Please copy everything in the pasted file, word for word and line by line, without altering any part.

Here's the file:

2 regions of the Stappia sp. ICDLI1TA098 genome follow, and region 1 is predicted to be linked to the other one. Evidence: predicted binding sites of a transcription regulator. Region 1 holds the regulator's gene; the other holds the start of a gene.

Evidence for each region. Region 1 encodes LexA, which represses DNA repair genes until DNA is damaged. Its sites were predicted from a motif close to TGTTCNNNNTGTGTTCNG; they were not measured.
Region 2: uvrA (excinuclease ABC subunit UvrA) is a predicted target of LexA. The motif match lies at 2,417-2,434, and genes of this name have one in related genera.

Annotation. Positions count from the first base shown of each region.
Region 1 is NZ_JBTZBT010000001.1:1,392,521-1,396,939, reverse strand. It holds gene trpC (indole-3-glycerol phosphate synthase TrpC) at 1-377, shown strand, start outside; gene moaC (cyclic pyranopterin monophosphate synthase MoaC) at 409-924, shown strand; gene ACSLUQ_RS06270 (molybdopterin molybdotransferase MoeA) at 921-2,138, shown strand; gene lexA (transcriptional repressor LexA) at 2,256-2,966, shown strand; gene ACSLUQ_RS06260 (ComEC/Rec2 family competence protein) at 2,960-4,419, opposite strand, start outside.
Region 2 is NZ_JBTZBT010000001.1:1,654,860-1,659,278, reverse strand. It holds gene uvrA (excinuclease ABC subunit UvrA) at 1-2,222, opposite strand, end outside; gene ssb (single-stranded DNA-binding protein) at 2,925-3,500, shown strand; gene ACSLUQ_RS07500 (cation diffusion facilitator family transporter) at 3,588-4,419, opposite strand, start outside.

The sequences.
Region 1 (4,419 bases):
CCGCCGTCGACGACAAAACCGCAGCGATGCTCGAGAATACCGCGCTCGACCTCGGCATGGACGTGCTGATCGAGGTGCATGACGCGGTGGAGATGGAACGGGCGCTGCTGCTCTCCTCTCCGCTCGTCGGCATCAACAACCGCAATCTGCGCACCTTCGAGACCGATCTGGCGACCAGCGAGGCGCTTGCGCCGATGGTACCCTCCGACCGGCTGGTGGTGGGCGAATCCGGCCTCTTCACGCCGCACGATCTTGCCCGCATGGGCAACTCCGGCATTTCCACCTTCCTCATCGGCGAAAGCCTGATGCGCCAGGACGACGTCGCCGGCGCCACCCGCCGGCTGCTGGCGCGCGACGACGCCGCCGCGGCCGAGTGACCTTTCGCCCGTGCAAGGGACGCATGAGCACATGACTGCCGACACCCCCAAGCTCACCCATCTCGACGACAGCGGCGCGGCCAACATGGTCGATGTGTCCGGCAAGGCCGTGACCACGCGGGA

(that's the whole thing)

2 regions of the Stappia sp. ICDLI1TA098 genome follow, and region 1 is predicted to be linked to the other one. Evidence: predicted binding sites of a transcription regulator. Region 1 holds the regulator's gene; the other holds the start of a gene.

Evidence for each region. Region 1 encodes LexA, which represses DNA repair genes until DNA is damaged. Its sites were predicted from a motif close to TGTTCNNNNTGTGTTCNG; they were not measured.
Region 2: uvrA (excinuclease ABC subunit UvrA) is a predicted target of LexA. The motif match lies at 2,417-2,434, and genes of this name have one in related genera.

Annotation. Positions count from the first base shown of each region.
Region 1 is NZ_JBTZBT010000001.1:1,392,521-1,396,939, reverse strand. It holds gene trpC (indole-3-glycerol phosphate synthase TrpC) at 1-377, shown strand, start outside; gene moaC (cyclic pyranopterin monophosphate synthase MoaC) at 409-924, shown strand; gene ACSLUQ_RS06270 (molybdopterin molybdotransferase MoeA) at 921-2,138, shown strand; gene lexA (transcriptional repressor LexA) at 2,256-2,966, shown strand; gene ACSLUQ_RS06260 (ComEC/Rec2 family competence protein) at 2,960-4,419, opposite strand, start outside.
Region 2 is NZ_JBTZBT010000001.1:1,654,860-1,659,278, reverse strand. It holds gene uvrA (excinuclease ABC subunit UvrA) at 1-2,222, opposite strand, end outside; gene ssb (single-stranded DNA-binding protein) at 2,925-3,500, shown strand; gene ACSLUQ_RS07500 (cation diffusion facilitator family transporter) at 3,588-4,419, opposite strand, start outside.

The sequences.
Region 1 (4,419 bases):
CCGCCGTCGACGACAAAACCGCAGCGATGCTCGAGAATACCGCGCTCGACCTCGGCATGGACGTGCTGATCGAGGTGCATGACGCGGTGGAGATGGAACGGGCGCTGCTGCTCTCCTCTCCGCTCGTCGGCATCAACAACCGCAATCTGCGCACCTTCGAGACCGATCTGGCGACCAGCGAGGCGCTTGCGCCGATGGTACCCTCCGACCGGCTGGTGGTGGGCGAATCCGGCCTCTTCACGCCGCACGATCTTGCCCGCATGGGCAACTCCGGCATTTCCACCTTCCTCATCGGCGAAAGCCTGATGCGCCAGGACGACGTCGCCGGCGCCACCCGCCGGCTGCTGGCGCGCGACGACGCCGCCGCGGCCGAGTGACCTTTCGCCCGTGCAAGGGACGCATGAGCACATGACTGCCGACACCCCCAAGCTCACCCATCTCGACGACAGCGGCGCGGCCAACATGGTCGATGTGTCCGGCAAGGCCGTGACCACGCGGGA